First name
Atheendar
Middle name
S
Last name
Venkataramani

Title

A Content Analysis Of US Sanctuary Immigration Policies: Implications For Research In Social Determinants Of Health.

Year of Publication

2021

Number of Pages

1145-1153

Date Published

2021 Jul

ISSN Number

1544-5208

Abstract

<p>Restrictive immigration policies are important social determinants of health, but less is known about the health implications and health-related content of protective immigration policies, which may also represent critical determinants of health. We conducted a content analysis of types, themes, and health-related language in 328 "sanctuary" policies enacted between 2009 and 2017 in the United States. Sanctuary policies were introduced in thirty-two states and Washington, D.C., most frequently in 2014 and 2017. More than two-thirds of policies (67.6&nbsp;percent) contained language related to health, including direct references to access to services. Health-related themes commonly co-occurred with language related to supporting immigrants in communities, including themes of antidiscrimination, inclusion, trust, and privacy. Our work provides foundational, nuanced data about the scope and nature of sanctuary policies that can inform future research exploring the impacts of these policies on health and health care.</p>

DOI

10.1377/hlthaff.2021.00097

Alternate Title

Health Aff (Millwood)

PMID

34228526

Title

Association of WIC Participation and Electronic Benefits Transfer Implementation.

Year of Publication

2021

Date Published

2021 Mar 29

ISSN Number

2168-6211

Abstract

<p><strong>Importance: </strong>The Special Supplemental Nutrition Program for Women, Infants, and Children (WIC) is an important source of nutritional support and education for women and children living in poverty; although WIC participation confers clear health benefits, only 50% of eligible women and children currently receive WIC. In 2010, Congress mandated that states transition WIC benefits by 2020 from paper vouchers to electronic benefits transfer (EBT) cards, which are more convenient to use, are potentially less stigmatizing, and may improve WIC participation.</p>

<p><strong>Objective: </strong>To estimate the state-level association between transition from paper vouchers to EBT and subsequent WIC participation.</p>

<p><strong>Design, Setting, and Participants: </strong>This economic evaluation of state-level WIC monthly benefit summary administrative data regarding participation between October 1, 2014, and November 30, 2019, compared states that did and did not implement WIC EBT during this time period. Difference-in-differences regression modeling allowed associations to vary by time since policy implementation and included stratified analyses for key subgroups (pregnant and postpartum women, infants younger than 1 year, and children aged 1-4 years). All models included dummy variables denoting state, year, and month as covariates. Data analyses were performed between March 1 and June 15, 2020.</p>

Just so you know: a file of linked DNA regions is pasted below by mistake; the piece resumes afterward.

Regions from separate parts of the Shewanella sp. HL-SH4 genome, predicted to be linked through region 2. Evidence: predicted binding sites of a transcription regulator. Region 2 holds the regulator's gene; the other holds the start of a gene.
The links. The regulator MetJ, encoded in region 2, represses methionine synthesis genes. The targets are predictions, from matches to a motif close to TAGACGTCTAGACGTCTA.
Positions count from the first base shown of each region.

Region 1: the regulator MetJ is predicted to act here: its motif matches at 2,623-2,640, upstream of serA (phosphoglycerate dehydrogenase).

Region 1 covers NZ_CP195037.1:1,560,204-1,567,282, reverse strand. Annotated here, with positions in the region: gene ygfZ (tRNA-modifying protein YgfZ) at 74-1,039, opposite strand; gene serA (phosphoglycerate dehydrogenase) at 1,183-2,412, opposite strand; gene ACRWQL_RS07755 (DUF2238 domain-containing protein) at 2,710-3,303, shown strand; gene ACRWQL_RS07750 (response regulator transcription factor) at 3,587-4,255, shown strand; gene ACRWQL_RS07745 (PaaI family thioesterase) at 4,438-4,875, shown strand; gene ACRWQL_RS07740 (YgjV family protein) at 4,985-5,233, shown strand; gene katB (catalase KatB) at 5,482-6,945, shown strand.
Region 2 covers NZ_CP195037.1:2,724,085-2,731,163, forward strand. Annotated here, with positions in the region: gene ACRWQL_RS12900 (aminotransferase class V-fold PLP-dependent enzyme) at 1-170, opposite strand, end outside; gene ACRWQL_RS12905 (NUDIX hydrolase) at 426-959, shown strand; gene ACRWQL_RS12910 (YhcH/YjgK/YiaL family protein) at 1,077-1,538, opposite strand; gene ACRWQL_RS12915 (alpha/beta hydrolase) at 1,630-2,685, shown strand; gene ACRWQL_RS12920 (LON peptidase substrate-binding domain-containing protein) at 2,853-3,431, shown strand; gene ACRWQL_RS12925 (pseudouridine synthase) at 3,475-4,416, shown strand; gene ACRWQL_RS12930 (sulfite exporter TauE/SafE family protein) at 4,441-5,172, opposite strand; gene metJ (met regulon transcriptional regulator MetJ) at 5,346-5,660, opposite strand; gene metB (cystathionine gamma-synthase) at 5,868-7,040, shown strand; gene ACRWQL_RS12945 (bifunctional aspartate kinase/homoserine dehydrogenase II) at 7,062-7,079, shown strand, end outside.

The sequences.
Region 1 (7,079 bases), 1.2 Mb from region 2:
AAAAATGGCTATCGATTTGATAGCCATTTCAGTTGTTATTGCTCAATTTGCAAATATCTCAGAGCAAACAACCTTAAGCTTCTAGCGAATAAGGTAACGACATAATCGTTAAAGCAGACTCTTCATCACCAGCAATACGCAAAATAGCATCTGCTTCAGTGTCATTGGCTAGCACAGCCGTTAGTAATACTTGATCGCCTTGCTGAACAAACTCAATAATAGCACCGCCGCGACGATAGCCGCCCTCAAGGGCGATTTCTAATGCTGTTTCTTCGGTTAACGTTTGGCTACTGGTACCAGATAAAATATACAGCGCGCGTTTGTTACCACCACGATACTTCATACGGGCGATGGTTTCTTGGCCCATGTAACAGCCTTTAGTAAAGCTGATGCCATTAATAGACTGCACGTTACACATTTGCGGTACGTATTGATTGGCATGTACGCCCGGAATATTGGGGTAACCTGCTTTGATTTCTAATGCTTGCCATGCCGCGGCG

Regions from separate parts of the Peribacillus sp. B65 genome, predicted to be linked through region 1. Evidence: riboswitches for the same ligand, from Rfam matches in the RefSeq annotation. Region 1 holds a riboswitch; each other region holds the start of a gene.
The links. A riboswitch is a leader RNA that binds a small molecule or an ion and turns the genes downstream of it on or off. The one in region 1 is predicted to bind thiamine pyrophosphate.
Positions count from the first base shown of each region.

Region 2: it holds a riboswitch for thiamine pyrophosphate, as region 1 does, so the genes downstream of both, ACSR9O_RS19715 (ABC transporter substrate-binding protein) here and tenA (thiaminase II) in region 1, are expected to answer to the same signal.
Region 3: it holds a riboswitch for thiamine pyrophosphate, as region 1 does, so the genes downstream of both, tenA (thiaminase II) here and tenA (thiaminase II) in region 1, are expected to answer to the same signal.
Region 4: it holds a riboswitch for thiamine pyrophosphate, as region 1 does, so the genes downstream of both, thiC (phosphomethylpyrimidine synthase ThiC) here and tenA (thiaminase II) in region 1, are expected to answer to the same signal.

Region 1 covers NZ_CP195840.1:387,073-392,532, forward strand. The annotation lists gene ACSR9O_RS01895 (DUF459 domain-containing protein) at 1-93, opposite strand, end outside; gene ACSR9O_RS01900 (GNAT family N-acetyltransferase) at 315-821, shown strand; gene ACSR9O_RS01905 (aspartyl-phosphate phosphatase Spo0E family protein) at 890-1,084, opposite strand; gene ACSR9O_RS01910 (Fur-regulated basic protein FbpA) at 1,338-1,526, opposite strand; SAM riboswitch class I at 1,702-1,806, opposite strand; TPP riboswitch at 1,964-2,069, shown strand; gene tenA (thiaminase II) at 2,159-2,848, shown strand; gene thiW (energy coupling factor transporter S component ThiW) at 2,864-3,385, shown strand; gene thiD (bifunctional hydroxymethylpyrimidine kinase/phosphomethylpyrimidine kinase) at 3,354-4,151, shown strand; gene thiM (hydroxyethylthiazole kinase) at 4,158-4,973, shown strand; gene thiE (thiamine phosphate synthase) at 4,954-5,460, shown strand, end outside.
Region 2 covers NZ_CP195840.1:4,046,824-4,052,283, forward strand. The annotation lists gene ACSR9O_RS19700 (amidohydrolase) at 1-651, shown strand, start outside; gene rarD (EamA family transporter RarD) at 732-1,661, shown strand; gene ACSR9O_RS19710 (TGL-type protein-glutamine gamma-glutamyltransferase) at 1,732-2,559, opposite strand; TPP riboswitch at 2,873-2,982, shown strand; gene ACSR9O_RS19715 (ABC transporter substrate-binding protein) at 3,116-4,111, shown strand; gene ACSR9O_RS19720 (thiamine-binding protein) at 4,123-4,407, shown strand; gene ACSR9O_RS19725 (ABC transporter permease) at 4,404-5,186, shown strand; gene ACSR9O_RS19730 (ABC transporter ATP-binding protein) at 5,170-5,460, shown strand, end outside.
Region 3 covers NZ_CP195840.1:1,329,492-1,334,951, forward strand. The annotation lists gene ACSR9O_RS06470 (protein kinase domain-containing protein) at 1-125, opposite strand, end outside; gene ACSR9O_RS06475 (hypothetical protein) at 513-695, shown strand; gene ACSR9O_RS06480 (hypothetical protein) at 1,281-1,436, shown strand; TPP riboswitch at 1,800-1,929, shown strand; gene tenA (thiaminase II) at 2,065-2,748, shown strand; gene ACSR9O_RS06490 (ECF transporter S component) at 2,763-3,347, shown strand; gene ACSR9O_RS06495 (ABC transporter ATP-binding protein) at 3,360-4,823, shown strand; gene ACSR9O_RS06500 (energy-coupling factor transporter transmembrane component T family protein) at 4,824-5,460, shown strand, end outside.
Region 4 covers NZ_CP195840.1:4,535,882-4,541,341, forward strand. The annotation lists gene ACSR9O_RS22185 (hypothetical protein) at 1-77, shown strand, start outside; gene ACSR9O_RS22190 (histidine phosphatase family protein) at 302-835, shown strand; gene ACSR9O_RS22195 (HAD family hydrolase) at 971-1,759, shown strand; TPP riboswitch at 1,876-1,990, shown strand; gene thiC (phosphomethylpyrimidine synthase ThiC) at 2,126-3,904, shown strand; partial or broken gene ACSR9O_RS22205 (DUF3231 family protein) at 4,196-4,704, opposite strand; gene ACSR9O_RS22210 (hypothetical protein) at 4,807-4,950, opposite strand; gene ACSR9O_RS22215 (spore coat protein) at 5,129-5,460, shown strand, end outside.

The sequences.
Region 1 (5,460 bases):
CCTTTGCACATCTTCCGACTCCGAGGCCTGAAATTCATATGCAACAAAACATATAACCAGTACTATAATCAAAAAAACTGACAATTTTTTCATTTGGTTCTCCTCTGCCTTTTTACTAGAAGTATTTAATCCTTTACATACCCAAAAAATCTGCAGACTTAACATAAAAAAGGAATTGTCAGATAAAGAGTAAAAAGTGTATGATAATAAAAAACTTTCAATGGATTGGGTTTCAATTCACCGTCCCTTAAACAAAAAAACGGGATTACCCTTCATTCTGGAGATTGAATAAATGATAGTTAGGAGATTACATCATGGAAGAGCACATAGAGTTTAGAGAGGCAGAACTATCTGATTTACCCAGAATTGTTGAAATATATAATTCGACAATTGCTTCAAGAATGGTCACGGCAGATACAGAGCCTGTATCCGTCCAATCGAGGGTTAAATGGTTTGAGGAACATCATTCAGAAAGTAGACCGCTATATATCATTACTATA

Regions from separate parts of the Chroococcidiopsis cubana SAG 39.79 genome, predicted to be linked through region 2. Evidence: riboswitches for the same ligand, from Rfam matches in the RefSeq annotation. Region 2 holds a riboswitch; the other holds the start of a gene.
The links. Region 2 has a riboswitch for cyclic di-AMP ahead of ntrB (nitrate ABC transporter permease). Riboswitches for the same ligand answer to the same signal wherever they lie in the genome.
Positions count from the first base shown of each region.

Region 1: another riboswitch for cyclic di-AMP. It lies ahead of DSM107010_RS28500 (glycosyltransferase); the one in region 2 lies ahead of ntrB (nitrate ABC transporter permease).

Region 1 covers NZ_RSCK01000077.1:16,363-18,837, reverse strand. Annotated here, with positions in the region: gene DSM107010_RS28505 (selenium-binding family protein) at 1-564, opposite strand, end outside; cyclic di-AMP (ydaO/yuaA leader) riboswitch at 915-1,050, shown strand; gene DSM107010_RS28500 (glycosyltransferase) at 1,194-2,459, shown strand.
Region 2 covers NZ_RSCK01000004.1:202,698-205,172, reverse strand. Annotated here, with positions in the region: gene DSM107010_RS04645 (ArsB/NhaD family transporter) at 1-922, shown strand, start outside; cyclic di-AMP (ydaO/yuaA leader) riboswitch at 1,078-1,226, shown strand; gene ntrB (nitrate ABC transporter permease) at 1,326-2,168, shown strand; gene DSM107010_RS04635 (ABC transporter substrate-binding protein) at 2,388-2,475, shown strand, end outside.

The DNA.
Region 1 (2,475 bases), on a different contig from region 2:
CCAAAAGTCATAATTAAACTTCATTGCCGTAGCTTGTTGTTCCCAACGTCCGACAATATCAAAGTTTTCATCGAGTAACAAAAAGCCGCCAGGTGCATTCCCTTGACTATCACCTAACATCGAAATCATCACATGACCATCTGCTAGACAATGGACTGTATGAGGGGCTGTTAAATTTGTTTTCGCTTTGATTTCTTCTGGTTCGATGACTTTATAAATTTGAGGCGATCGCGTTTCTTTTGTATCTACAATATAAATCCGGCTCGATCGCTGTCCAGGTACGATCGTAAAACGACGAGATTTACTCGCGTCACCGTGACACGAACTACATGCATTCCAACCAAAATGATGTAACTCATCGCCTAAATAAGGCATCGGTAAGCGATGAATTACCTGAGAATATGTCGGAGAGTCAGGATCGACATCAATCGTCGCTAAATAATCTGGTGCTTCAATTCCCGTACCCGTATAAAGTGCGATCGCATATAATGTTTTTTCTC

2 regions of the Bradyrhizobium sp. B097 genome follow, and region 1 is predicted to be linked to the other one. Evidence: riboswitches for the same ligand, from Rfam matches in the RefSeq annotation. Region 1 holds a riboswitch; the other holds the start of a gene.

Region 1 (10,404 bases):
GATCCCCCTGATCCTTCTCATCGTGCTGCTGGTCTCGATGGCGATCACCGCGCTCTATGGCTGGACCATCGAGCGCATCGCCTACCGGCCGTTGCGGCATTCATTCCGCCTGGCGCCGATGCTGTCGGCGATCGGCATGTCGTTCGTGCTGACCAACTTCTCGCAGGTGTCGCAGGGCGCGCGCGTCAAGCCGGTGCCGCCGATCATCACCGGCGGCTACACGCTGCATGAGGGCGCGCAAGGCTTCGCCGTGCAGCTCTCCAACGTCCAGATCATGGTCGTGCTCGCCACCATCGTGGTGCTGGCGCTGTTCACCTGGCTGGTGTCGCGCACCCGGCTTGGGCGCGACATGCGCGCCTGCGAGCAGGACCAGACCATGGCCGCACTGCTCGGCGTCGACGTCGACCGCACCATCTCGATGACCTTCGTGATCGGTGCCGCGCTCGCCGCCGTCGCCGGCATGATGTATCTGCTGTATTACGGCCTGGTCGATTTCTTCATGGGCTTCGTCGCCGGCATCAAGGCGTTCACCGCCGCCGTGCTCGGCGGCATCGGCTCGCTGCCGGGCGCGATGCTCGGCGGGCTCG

<p><strong>Exposures: </strong>Statewide transition from WIC paper vouchers to WIC EBT cards, specified by month and year.</p>

<p><strong>Main Outcomes and Measures: </strong>Monthly number of state residents enrolled in WIC.</p>

<p><strong>Results: </strong>A total of 36 states implemented WIC EBT before or during the study period. EBT and non-EBT states had similar baseline rates of poverty and food insecurity. Three years after statewide WIC EBT implementation, WIC participation increased by 7.78% (95% CI, 3.58%-12.15%) in exposed states compared with unexposed states. In stratified analyses, WIC participation increased by 7.22% among pregnant and postpartum women (95% CI, 2.54%-12.12%), 4.96% among infants younger than 1 year (95% CI, 0.95%-9.12%), and 9.12% among children aged 1 to 4 years (95% CI, 3.19%-15.39%; P for interaction = .20). Results were robust to adjustment for state unemployment and poverty rates, population, and Medicaid expansion status.</p>

<p><strong>Conclusions and Relevance: </strong>In this study, the transition from paper vouchers to WIC EBT was associated with a significant and sustained increase in enrollment. Interventions that simplify the process of redeeming benefits may be critical for addressing low rates of enrollment in WIC and other government benefit programs.</p>

DOI

10.1001/jamapediatrics.2020.6973

Alternate Title

JAMA Pediatr

PMID

33779712

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